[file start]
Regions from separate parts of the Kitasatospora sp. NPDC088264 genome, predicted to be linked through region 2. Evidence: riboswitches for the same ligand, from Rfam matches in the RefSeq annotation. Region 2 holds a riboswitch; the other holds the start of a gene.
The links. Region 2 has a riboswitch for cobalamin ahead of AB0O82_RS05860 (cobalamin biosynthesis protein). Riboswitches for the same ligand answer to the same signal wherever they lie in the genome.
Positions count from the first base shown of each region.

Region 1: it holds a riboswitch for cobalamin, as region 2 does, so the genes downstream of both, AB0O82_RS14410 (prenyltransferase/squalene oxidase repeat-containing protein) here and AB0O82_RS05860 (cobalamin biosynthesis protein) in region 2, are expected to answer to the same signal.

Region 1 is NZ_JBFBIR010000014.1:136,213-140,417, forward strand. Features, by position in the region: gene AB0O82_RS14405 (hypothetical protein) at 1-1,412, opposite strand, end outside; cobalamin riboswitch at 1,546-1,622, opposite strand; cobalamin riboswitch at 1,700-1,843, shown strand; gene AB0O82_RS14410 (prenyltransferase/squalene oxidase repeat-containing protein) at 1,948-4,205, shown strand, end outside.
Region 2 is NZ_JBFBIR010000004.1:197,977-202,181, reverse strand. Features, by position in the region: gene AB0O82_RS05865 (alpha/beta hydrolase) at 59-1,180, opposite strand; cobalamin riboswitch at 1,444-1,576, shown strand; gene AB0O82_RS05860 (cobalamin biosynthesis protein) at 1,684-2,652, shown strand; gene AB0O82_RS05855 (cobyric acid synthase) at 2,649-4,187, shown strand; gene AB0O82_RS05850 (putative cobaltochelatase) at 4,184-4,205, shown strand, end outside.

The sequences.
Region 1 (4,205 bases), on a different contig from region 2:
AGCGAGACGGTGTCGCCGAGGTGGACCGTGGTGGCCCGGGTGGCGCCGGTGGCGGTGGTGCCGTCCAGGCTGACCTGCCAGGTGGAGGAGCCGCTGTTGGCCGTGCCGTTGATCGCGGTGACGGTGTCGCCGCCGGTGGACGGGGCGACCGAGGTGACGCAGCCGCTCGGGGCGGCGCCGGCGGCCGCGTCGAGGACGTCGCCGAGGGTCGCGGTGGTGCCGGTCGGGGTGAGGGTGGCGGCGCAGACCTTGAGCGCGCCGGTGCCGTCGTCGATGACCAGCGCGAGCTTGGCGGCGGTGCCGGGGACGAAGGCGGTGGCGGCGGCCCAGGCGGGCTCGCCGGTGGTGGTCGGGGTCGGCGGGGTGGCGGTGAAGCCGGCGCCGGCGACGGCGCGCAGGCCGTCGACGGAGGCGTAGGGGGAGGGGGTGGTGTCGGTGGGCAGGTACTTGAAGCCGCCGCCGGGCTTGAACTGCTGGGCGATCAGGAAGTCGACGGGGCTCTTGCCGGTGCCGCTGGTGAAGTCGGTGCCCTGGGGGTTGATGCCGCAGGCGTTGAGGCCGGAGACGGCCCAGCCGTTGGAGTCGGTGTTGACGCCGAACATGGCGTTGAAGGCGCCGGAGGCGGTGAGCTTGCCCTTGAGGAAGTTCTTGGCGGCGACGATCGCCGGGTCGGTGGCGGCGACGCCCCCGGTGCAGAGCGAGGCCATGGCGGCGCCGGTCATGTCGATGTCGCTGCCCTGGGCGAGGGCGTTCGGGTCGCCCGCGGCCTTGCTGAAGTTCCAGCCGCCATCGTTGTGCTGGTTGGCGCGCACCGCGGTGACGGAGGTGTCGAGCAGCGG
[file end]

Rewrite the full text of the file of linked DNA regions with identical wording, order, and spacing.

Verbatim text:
Regions from separate parts of the Kitasatospora sp. NPDC088264 genome, predicted to be linked through region 2. Evidence: riboswitches for the same ligand, from Rfam matches in the RefSeq annotation. Region 2 holds a riboswitch; the other holds the start of a gene.
The links. Region 2 has a riboswitch for cobalamin ahead of AB0O82_RS05860 (cobalamin biosynthesis protein). Riboswitches for the same ligand answer to the same signal wherever they lie in the genome.
Positions count from the first base shown of each region.

Region 1: it holds a riboswitch for cobalamin, as region 2 does, so the genes downstream of both, AB0O82_RS14410 (prenyltransferase/squalene oxidase repeat-containing protein) here and AB0O82_RS05860 (cobalamin biosynthesis protein) in region 2, are expected to answer to the same signal.

Region 1 is NZ_JBFBIR010000014.1:136,213-140,417, forward strand. Features, by position in the region: gene AB0O82_RS14405 (hypothetical protein) at 1-1,412, opposite strand, end outside; cobalamin riboswitch at 1,546-1,622, opposite strand; cobalamin riboswitch at 1,700-1,843, shown strand; gene AB0O82_RS14410 (prenyltransferase/squalene oxidase repeat-containing protein) at 1,948-4,205, shown strand, end outside.
Region 2 is NZ_JBFBIR010000004.1:197,977-202,181, reverse strand. Features, by position in the region: gene AB0O82_RS05865 (alpha/beta hydrolase) at 59-1,180, opposite strand; cobalamin riboswitch at 1,444-1,576, shown strand; gene AB0O82_RS05860 (cobalamin biosynthesis protein) at 1,684-2,652, shown strand; gene AB0O82_RS05855 (cobyric acid synthase) at 2,649-4,187, shown strand; gene AB0O82_RS05850 (putative cobaltochelatase) at 4,184-4,205, shown strand, end outside.

The sequences.
Region 1 (4,205 bases), on a different contig from region 2:
AGCGAGACGGTGTCGCCGAGGTGGACCGTGGTGGCCCGGGTGGCGCCGGTGGCGGTGGTGCCGTCCAGGCTGACCTGCCAGGTGGAGGAGCCGCTGTTGGCCGTGCCGTTGATCGCGGTGACGGTGTCGCCGCCGGTGGACGGGGCGACCGAGGTGACGCAGCCGCTCGGGGCGGCGCCGGCGGCCGCGTCGAGGACGTCGCCGAGGGTCGCGGTGGTGCCGGTCGGGGTGAGGGTGGCGGCGCAGACCTTGAGCGCGCCGGTGCCGTCGTCGATGACCAGCGCGAGCTTGGCGGCGGTGCCGGGGACGAAGGCGGTGGCGGCGGCCCAGGCGGGCTCGCCGGTGGTGGTCGGGGTCGGCGGGGTGGCGGTGAAGCCGGCGCCGGCGACGGCGCGCAGGCCGTCGACGGAGGCGTAGGGGGAGGGGGTGGTGTCGGTGGGCAGGTACTTGAAGCCGCCGCCGGGCTTGAACTGCTGGGCGATCAGGAAGTCGACGGGGCTCTTGCCGGTGCCGCTGGTGAAGTCGGTGCCCTGGGGGTTGATGCCGCAGGCGTTGAGGCCGGAGACGGCCCAGCCGTTGGAGTCGGTGTTGACGCCGAACATGGCGTTGAAGGCGCCGGAGGCGGTGAGCTTGCCCTTGAGGAAGTTCTTGGCGGCGACGATCGCCGGGTCGGTGGCGGCGACGCCCCCGGTGCAGAGCGAGGCCATGGCGGCGCCGGTCATGTCGATGTCGCTGCCCTGGGCGAGGGCGTTCGGGTCGCCCGCGGCCTTGCTGAAGTTCCAGCCGCCATCGTTGTGCTGGTTGGCGCGCACCGCGGTGACGGAGGTGTCGAGCAGCGG